21:0339(45)CO - AFGE, Local 2782 and Dept. of Commerce, Bureau of the Census -- 1986 FLRAdec CO



[ v21 p339 ]
21:0339(45)CO
The decision of the Authority follows:


 21 FLRA No. 45
 
 AMERICAN FEDERATION OF GOVERNMENT 
 EMPLOYEES, LOCAL 2782, AFL-CIO
 Respondent
 
 and
 
 DEPARTMENT OF COMMERCE 
 BUREAU OF THE CENSUS
 Charging Party
 
                                            Case No. 3-CO-50002
 
                            DECISION AND ORDER
 
    The Administrative Law Judge issued the attached Decision finding
 that the Respondent had engaged in the unfair labor practices alleged in
 the complaint, and recommending that it be ordered to cease and desist
 therefrom and take certain affirmative action.  The Respondent filed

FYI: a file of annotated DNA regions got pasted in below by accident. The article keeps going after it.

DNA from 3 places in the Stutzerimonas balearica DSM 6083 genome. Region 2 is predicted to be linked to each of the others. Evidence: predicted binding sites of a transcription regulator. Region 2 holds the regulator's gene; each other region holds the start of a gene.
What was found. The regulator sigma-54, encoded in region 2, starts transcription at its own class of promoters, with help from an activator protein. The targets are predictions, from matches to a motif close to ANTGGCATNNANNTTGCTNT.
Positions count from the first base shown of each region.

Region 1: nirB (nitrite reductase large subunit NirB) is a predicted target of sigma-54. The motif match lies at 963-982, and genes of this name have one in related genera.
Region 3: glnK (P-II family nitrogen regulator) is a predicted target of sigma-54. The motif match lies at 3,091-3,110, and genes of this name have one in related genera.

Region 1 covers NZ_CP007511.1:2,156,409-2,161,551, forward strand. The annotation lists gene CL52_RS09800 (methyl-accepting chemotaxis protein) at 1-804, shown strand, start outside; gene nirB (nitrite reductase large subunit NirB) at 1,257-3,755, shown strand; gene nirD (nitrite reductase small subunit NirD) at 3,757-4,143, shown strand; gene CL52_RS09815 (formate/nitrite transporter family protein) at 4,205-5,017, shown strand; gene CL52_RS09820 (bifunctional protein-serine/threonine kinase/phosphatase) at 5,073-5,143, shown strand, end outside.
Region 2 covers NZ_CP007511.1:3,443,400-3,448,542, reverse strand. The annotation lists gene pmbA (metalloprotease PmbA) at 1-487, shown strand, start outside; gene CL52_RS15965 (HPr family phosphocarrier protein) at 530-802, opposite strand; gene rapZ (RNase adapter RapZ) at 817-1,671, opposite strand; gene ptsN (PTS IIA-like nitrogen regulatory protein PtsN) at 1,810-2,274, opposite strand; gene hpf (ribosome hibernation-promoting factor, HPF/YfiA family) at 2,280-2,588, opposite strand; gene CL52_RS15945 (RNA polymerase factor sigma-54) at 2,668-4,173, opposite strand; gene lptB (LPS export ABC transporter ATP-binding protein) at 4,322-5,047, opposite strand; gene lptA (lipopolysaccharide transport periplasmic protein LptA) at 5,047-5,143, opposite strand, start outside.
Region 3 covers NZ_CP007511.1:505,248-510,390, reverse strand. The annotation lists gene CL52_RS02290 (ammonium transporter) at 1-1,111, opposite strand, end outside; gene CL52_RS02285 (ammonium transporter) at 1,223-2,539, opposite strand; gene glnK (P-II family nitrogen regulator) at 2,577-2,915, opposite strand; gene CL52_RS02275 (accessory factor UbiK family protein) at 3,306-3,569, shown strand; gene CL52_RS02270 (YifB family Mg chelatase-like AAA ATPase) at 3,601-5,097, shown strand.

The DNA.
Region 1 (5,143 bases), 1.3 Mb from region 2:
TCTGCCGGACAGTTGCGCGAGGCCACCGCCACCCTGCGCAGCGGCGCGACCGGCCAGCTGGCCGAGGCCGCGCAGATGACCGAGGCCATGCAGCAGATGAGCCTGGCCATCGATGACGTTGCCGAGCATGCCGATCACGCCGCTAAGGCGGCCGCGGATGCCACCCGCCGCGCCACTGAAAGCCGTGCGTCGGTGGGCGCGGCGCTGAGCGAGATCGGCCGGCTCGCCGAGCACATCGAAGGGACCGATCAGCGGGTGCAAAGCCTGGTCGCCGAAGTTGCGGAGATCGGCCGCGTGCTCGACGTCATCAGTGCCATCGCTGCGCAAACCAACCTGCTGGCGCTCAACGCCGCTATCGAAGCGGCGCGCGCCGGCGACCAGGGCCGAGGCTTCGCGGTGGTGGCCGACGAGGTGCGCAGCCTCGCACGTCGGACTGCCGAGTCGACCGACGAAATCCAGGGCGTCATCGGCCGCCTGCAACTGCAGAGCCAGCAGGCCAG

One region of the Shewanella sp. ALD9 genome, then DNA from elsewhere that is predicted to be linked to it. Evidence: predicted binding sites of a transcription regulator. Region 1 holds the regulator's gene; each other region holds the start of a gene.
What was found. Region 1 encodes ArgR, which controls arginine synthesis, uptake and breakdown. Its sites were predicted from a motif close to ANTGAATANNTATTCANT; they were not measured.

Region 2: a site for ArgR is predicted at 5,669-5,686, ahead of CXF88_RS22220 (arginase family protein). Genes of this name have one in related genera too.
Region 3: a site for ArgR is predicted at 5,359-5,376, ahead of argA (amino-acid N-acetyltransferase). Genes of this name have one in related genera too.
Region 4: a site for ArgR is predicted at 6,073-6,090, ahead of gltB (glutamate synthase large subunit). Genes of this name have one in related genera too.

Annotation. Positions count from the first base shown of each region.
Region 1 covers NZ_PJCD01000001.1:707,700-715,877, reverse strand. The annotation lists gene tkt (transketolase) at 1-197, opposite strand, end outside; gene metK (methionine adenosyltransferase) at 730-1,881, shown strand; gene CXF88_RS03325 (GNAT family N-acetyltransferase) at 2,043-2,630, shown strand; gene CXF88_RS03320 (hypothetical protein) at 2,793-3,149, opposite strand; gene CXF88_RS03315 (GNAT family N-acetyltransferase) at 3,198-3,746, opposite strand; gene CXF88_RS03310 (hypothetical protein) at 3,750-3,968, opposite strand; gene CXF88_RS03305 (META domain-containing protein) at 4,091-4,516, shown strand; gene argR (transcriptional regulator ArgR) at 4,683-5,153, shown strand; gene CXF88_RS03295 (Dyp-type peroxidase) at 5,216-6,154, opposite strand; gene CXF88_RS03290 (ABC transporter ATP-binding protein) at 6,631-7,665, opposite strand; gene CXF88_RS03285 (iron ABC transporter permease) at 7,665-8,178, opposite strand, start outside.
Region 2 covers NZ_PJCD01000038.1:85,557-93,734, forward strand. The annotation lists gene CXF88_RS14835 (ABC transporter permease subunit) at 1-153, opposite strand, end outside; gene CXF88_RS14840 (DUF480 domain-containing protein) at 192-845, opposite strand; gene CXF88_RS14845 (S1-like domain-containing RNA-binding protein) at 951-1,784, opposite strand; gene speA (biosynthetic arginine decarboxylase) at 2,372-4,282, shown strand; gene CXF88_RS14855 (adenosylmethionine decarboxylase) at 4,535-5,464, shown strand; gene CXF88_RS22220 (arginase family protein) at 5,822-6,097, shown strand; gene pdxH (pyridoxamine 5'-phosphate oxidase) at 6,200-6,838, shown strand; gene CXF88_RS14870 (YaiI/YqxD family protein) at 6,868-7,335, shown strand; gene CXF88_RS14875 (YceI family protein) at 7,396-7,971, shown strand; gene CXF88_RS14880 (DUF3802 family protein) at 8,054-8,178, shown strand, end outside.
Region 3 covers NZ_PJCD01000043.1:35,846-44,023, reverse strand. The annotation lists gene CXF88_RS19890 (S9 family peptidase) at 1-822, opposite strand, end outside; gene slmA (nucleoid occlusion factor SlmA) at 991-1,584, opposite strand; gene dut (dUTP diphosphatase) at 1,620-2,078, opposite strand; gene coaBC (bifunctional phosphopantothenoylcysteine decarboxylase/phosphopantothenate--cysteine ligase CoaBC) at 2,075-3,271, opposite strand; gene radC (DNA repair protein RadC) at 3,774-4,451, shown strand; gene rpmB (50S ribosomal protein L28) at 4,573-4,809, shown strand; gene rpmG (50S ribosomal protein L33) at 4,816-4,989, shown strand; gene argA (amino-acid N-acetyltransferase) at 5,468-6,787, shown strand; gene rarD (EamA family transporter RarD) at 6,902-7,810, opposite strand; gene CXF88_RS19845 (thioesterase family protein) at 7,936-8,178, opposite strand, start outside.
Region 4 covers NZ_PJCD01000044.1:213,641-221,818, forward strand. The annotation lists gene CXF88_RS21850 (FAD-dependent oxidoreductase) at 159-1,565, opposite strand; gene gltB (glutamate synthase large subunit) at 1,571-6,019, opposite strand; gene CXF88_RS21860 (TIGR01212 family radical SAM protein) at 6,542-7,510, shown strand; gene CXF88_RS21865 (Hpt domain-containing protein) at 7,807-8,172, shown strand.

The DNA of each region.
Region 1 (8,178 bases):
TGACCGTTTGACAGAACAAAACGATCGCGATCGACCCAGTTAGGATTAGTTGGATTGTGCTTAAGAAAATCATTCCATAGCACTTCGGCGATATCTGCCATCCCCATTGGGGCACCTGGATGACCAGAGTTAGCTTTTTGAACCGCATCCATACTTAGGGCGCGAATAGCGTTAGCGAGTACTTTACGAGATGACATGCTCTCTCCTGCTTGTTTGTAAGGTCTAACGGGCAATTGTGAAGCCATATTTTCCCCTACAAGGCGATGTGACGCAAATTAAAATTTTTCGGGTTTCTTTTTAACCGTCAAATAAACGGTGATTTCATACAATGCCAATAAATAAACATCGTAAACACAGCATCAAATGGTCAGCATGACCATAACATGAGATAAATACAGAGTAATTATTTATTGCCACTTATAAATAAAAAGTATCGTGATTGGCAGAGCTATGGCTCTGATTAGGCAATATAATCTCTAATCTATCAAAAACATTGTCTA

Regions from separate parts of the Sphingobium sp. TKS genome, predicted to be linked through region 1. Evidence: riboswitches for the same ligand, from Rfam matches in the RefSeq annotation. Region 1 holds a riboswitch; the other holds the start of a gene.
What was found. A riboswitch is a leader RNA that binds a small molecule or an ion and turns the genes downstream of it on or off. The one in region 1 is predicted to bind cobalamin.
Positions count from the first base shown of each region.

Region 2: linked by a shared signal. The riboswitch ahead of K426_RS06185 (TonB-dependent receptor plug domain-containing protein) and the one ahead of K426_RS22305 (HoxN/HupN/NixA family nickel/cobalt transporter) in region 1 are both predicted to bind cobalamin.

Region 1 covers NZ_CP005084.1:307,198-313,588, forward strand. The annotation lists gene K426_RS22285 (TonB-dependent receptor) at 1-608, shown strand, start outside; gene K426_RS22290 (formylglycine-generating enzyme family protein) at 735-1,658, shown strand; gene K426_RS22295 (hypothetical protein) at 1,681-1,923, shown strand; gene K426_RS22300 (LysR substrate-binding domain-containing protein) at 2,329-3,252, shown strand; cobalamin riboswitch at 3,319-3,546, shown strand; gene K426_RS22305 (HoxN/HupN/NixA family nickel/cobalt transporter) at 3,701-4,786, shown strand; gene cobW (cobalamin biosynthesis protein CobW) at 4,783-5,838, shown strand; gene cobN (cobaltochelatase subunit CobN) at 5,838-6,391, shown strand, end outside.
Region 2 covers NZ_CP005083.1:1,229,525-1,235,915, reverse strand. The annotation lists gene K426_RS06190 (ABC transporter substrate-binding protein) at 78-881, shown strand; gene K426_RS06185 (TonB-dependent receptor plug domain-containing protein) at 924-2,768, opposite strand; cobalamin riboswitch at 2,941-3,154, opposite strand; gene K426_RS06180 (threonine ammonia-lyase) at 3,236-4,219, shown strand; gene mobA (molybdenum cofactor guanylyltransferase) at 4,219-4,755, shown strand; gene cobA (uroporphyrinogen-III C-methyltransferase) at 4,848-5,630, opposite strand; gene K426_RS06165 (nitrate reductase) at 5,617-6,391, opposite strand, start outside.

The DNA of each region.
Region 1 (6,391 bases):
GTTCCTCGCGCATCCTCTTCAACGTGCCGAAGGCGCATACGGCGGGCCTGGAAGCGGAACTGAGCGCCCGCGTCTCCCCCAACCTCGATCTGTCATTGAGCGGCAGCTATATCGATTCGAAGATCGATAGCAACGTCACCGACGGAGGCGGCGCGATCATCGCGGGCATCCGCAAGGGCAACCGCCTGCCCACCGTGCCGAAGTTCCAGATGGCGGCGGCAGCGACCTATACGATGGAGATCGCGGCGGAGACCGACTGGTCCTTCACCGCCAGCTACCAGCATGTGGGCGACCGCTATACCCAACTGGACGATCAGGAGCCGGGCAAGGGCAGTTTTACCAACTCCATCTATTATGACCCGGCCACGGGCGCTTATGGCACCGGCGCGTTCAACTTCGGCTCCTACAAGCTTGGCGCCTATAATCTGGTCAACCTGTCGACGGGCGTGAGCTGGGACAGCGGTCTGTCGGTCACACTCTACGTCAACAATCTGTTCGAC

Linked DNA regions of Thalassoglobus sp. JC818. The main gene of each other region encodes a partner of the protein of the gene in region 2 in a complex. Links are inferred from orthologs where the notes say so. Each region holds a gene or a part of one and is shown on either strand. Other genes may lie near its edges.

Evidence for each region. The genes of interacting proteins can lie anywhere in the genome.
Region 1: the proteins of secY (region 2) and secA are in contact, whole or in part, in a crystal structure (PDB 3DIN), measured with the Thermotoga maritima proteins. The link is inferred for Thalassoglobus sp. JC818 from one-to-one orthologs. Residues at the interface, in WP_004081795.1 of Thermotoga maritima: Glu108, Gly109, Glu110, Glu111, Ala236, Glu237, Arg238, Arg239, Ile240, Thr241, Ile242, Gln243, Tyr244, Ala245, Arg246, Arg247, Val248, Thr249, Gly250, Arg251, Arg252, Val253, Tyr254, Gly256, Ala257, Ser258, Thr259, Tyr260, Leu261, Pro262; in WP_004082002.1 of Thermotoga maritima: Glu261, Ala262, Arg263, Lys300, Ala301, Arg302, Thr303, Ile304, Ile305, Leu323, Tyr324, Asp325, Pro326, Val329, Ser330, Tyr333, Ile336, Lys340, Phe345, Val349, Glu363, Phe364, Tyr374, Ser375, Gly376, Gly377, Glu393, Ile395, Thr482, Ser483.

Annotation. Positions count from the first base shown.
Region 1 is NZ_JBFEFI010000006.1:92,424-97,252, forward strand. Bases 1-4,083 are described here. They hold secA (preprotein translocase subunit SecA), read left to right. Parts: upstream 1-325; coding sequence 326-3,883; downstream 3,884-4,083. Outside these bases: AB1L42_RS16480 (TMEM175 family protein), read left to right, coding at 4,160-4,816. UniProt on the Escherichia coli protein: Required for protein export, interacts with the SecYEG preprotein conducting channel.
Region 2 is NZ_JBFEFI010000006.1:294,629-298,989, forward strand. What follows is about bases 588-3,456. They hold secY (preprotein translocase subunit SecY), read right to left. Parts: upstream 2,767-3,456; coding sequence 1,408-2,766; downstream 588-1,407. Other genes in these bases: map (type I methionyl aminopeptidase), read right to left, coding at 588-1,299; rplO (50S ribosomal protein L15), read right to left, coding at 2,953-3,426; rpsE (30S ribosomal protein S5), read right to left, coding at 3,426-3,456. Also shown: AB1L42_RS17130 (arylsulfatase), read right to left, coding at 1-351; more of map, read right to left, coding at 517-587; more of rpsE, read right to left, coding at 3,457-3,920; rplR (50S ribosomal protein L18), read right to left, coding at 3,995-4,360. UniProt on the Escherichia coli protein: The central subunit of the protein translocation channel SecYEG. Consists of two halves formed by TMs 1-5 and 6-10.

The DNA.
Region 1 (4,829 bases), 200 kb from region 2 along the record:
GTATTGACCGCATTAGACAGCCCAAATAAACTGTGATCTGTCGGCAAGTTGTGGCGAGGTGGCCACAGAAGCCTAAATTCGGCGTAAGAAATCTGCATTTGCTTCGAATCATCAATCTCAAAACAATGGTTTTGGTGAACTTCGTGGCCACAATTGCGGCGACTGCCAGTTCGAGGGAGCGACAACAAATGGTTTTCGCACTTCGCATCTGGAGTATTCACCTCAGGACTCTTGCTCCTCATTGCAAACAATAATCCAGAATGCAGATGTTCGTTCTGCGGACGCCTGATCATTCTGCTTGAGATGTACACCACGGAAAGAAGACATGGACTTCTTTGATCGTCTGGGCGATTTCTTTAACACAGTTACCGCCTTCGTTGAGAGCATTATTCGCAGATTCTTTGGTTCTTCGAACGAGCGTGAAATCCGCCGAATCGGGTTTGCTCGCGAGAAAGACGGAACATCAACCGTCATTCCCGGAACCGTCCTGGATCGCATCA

exceptions to the Judge's Decision.
 
    Pursuant to section 2423.29 of the Authority's Rules and Regulations
 and section 7118 of the Federal Service Labor-Management Relations
 Statute, the Authority has reviewed the rulings of the Judge made at the
 hearing and finds that no prejudicial error was committed.  The rulings
 are hereby affirmed.  Upon consideration of the Judge's Decision and the
 entire record, the Authority hereby adopts the Judge's findings,
 conclusions and recommended Order.
 
                                   ORDER
 
    Pursuant to section 2423.29 of the Authority's Rules and Regulations
 and section 7118 of the Federal Service Labor-Management Relations
 Statute, it is hereby ordered that the American Federation of Government